The film’s characters hail from Northwest Florida, the Pacific Northwest, New York and Southern California.
“They are not connected geographically, but are doing same thing,” Barnett said.
While conducting the interviews, James and Barnett found being a superhero is not all about wearing a cape and cowl and subduing criminals. Another aspect of the word “superhero” means being prominent members of their communities,
“They do the most,” Barnett said. “They are active in communities, whether they participate in crime patrols or community out-reach or other volunteer work. Every part of the country has a different need. Some do tornado relief. Some do blood drives. Some do water handouts to the homeless and some clean your windshields for free at stoplights.”
There are also those who were inspired by the volunteer and unarmed crime patrollers, the Guardian Angels, Barnett said.
“The ones we focused on are the next evolution of the Guardian Angels,” he explained. “The Guardian Angels were ridiculed at first, but slowly they became liked. It’s now a hugely politicized and publicized organization. These guys we talked to don’t want to be a part of something political. They want to make change from the ground up.”
The ones who do go after criminals all have different methods, Barnett said.
“There is one who goes after child abductors and pedophiles in Southern California,” he said. “He focuses on a single case and brings as much exposure to it as he can. He brings to light any new facts and puts up his own reward money for information, and plasters the area with flyers.”
Then there is a group in New York, called the New York Initiative, whose members live together in Bushwick in Brooklyn.
“They are all from different parts of the country and met online and moved to New York,” said Barnett. “They dress up a girl in a provocative outfit or a guy as a male hooker and they patrol with walkie-talkies, and try to root out criminality.”
“It was usually 2 a.m. or 3 a.m. on Friday and Saturday night when we would go out with them,” James said. “And it was pretty nerve-wracking.”
James served as the voice of reason when his film crew placed themselves in potentially volatile situations, which ranged from being accosted by drunken “frat boys” in San Diego, to confronting drug dealers in New York’s Washington Square Park.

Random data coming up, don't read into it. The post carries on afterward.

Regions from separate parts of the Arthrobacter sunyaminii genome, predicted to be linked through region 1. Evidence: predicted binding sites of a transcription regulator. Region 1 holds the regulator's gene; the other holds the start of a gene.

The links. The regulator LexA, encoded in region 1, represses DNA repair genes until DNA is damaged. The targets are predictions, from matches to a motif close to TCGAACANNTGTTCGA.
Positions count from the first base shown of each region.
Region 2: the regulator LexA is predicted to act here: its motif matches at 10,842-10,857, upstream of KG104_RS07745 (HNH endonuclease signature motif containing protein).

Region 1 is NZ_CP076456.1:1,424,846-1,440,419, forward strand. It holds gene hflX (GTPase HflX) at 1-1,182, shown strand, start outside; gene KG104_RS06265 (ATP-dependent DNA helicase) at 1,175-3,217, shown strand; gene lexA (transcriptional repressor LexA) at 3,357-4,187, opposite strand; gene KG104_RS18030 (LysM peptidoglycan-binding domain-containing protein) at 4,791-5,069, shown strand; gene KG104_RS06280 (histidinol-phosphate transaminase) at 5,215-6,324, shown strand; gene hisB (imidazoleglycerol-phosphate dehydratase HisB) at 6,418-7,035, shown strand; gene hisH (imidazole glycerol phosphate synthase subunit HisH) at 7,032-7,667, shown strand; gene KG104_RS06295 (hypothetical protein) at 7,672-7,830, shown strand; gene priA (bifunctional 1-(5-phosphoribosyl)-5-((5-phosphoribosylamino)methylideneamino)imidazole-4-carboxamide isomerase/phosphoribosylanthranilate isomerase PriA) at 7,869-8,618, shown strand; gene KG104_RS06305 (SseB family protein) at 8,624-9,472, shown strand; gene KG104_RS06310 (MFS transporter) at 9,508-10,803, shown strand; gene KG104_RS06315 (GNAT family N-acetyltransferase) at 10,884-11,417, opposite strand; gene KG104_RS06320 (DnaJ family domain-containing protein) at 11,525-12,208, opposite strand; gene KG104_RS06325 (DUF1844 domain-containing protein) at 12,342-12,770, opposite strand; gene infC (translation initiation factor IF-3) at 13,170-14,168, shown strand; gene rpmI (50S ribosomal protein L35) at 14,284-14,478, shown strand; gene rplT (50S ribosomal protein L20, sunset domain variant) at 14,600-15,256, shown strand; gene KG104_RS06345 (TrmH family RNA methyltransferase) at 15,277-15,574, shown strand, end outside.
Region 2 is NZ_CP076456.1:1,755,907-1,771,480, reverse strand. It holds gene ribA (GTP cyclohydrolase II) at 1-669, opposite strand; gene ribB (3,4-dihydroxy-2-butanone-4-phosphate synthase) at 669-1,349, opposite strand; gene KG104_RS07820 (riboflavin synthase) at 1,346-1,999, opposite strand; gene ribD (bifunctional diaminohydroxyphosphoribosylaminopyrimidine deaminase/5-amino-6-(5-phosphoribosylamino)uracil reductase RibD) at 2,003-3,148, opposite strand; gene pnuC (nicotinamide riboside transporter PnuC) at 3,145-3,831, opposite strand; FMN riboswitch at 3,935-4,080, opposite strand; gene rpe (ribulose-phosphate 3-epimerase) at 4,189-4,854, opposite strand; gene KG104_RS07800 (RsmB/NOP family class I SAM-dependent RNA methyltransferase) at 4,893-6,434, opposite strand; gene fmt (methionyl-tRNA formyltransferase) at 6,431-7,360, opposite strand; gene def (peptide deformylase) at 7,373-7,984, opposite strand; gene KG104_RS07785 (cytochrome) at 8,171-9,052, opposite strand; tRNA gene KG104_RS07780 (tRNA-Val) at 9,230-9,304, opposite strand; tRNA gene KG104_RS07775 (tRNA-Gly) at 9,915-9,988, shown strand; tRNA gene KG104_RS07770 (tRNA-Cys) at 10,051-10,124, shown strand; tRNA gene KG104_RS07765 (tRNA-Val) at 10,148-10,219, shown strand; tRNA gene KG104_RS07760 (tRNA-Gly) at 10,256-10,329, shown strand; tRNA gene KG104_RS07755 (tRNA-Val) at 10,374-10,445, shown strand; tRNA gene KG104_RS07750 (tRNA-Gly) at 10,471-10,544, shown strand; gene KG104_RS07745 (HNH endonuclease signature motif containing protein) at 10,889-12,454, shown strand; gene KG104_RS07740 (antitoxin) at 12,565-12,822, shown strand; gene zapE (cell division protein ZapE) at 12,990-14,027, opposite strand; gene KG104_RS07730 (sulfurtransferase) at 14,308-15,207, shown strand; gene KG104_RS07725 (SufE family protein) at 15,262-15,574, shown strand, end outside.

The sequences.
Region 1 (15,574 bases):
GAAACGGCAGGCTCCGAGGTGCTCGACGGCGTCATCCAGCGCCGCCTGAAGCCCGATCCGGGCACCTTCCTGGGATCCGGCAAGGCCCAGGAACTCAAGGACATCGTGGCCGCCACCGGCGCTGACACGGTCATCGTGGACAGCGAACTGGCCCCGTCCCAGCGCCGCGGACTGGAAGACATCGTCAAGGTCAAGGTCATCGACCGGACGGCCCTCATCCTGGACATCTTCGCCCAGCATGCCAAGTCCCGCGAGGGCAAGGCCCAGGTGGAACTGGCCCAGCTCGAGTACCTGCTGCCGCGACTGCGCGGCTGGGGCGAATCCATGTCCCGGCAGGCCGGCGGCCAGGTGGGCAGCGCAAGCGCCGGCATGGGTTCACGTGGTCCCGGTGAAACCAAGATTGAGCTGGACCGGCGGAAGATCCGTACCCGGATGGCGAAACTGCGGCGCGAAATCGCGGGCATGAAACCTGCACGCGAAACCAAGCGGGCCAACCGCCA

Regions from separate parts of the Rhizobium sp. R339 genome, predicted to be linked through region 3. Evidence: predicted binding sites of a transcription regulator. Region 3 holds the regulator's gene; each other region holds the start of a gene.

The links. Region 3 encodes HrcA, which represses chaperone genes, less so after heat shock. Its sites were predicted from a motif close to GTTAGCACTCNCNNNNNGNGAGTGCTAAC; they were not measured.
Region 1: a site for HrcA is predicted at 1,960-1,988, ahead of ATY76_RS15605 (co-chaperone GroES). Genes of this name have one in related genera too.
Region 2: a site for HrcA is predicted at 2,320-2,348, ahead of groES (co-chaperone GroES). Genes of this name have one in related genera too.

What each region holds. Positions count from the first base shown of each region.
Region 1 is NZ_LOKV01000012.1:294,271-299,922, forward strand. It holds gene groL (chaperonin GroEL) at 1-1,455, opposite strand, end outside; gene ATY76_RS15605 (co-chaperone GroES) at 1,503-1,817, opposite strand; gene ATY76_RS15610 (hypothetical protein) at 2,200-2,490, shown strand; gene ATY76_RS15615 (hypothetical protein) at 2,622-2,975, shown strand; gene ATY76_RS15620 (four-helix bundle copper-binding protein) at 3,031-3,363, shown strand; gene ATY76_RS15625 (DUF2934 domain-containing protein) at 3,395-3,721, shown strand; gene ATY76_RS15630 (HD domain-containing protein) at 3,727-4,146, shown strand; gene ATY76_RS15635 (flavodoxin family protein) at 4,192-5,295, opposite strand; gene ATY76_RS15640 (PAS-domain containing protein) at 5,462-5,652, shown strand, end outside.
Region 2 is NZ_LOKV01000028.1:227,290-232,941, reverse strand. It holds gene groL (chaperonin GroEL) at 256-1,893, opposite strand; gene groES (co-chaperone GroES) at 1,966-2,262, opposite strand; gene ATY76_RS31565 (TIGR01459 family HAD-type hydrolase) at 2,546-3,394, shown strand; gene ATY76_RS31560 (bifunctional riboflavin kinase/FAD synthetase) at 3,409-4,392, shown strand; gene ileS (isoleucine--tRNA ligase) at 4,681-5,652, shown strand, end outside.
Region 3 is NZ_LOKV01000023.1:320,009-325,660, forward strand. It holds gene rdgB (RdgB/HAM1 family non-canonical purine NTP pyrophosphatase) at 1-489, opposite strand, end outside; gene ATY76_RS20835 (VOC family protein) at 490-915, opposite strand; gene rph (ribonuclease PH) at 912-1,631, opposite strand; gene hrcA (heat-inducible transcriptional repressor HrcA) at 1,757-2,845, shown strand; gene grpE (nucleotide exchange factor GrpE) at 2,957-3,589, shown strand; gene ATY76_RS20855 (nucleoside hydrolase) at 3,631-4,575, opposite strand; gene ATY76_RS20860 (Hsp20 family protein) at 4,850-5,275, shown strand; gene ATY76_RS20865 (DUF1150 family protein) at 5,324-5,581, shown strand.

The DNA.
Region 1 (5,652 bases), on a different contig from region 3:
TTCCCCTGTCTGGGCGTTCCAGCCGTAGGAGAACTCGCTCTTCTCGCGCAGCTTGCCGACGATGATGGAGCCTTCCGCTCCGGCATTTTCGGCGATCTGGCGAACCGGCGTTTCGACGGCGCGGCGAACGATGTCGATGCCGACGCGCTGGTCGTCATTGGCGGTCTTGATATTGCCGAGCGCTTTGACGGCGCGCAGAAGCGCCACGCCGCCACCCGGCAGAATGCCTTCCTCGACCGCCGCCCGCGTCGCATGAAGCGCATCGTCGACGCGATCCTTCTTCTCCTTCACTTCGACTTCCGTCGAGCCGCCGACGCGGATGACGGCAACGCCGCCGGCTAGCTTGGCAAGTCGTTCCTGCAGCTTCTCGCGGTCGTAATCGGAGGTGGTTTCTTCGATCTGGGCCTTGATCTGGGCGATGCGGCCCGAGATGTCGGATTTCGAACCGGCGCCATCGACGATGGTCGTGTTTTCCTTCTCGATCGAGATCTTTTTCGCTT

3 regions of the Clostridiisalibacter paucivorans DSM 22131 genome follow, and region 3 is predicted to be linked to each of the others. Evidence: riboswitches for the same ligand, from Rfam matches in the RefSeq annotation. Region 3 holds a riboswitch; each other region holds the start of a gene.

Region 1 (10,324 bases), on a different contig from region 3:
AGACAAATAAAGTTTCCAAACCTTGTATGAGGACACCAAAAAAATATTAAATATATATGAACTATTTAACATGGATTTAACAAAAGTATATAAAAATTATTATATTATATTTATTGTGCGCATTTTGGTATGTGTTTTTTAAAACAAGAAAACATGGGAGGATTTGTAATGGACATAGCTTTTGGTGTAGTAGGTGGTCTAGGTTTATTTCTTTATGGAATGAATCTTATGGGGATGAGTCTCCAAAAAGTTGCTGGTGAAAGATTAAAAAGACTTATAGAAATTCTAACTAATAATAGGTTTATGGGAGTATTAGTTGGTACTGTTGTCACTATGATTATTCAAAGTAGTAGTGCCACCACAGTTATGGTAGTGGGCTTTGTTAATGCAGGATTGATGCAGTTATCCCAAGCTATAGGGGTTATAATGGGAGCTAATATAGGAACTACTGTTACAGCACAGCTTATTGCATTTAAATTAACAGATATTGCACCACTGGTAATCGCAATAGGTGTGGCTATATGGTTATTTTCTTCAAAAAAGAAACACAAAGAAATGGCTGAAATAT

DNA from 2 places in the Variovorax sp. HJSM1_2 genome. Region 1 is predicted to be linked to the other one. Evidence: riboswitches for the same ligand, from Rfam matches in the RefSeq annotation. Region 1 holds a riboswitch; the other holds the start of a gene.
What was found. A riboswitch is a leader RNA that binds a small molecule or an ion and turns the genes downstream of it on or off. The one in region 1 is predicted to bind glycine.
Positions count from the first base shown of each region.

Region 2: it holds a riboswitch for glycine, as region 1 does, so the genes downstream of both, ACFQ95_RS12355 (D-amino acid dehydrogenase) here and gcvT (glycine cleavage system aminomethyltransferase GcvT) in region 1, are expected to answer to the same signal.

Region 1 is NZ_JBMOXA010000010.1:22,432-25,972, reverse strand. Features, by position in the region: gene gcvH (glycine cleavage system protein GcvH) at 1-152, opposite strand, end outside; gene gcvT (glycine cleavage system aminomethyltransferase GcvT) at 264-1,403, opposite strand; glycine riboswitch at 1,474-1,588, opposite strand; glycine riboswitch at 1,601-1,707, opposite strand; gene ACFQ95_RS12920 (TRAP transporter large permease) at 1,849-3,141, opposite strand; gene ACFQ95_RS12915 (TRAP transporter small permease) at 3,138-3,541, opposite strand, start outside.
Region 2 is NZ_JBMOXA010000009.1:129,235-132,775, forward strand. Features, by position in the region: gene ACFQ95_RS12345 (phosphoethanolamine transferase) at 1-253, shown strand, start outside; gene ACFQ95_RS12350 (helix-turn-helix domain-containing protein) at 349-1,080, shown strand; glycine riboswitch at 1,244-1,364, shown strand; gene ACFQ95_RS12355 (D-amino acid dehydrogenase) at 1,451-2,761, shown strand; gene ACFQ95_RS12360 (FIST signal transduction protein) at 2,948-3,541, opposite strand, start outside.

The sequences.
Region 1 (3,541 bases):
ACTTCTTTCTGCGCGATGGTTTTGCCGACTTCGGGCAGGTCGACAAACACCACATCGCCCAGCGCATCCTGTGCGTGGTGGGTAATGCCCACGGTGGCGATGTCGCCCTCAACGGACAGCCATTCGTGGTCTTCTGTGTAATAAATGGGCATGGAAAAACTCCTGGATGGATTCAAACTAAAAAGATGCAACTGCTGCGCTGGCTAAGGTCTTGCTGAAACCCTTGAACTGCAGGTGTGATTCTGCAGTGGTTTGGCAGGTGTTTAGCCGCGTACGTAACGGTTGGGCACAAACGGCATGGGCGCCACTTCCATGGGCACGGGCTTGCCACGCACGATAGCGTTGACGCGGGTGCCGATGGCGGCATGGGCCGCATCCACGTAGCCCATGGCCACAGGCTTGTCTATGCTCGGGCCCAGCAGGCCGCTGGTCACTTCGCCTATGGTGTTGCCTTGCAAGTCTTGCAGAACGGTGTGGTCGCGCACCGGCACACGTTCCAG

“I was the one who was always afraid of someone getting hurt, but it’s been exciting to say the least,” he said.
“Here’s how the conversations went,” said Barnett. “TJ: ‘Very dangerous.’ Me: ‘I know. Let’s shoot it.’ But there were times when even I was literally too petrified to move.”
Before work started on the film, Barnett and James decided “Superheroes” wasn’t going to romanticize or glorify the idea of vigilantism. They wanted to show the public there are people who want to be superheroes and do what they can to make their communities better.
“It’s not for us to judge how these guys use their energy, whether they help a homeless person or catch criminals,” Barnett said. “They simply want things to be good and by being is how they do it.”
While the idea of being a superhero usually surrounds strong men such as Bruce Wayne who are in their prime, Barnett and James found the ages of the real-life superheroes range from 20 to 65.
“I think it takes a little while for anyone to gain some experience in life to push them to do something like this,” Barnett said. “If we generalize, it will lead us to say that a lot of these people have experienced some kind of trauma they are in some way compensating for, which materialized into (becoming a superhero).”
Others, said James, just wanted to get involved.
“Some experienced and witnessed people being apathetic to crimes all around them and that’s also has been a big driving force,” he said.
“We do hope no one gets hurt and nothing bad happens to these people who are very special to us,” Barnett said. “We have an honest film that will hopefully inspire dialogue and maybe even action to go out and do something to make the world better.”
Since they started working on the film, James and Barnett found a rise in the number of real-life superheroes.
“We started before the film ‘Kick Ass’ came out,” Barnett said. “After it came out last year, we found a lot of new real-life superheroes which were inspired from that film.”
Surprisingly most of the up-starts are from Salt Lake City, he said.
“We rolled into Salt Lake for a few days and it was overwhelming,” James said. “There are at least 20 of them who are in a group called Black Monday Society.”
“They are all tattoo artists working at least 100 patrols,” Barnett said. They are really passionate about the movement, and looking for ways to find to network and learn. They are very special people and will be at our screening.”
Slamdance Film Festival will show “Superheroes” in Treasure Mountain Inn’s main screening room, 255 Main Street, on Friday, Jan. 21 at 5:30 p.m. It will repeat on Wednesday, Jan. 26, at 8:30 p.m. in the Treasure Mountain Inn’s gallery room. Both screenings will also feature Mary Robertson’s “Missed Connections.” Individual tickets will be available Jan. 21, beginning at 9 a.m. at

Media Relations 101

By Anonymous
I want to start a discussion on how best to deal with the media. This is my personal opinion. I realize anyone is going to do what they want and these are by no means rules or regulations. However, I believe a open discussion is needed about this.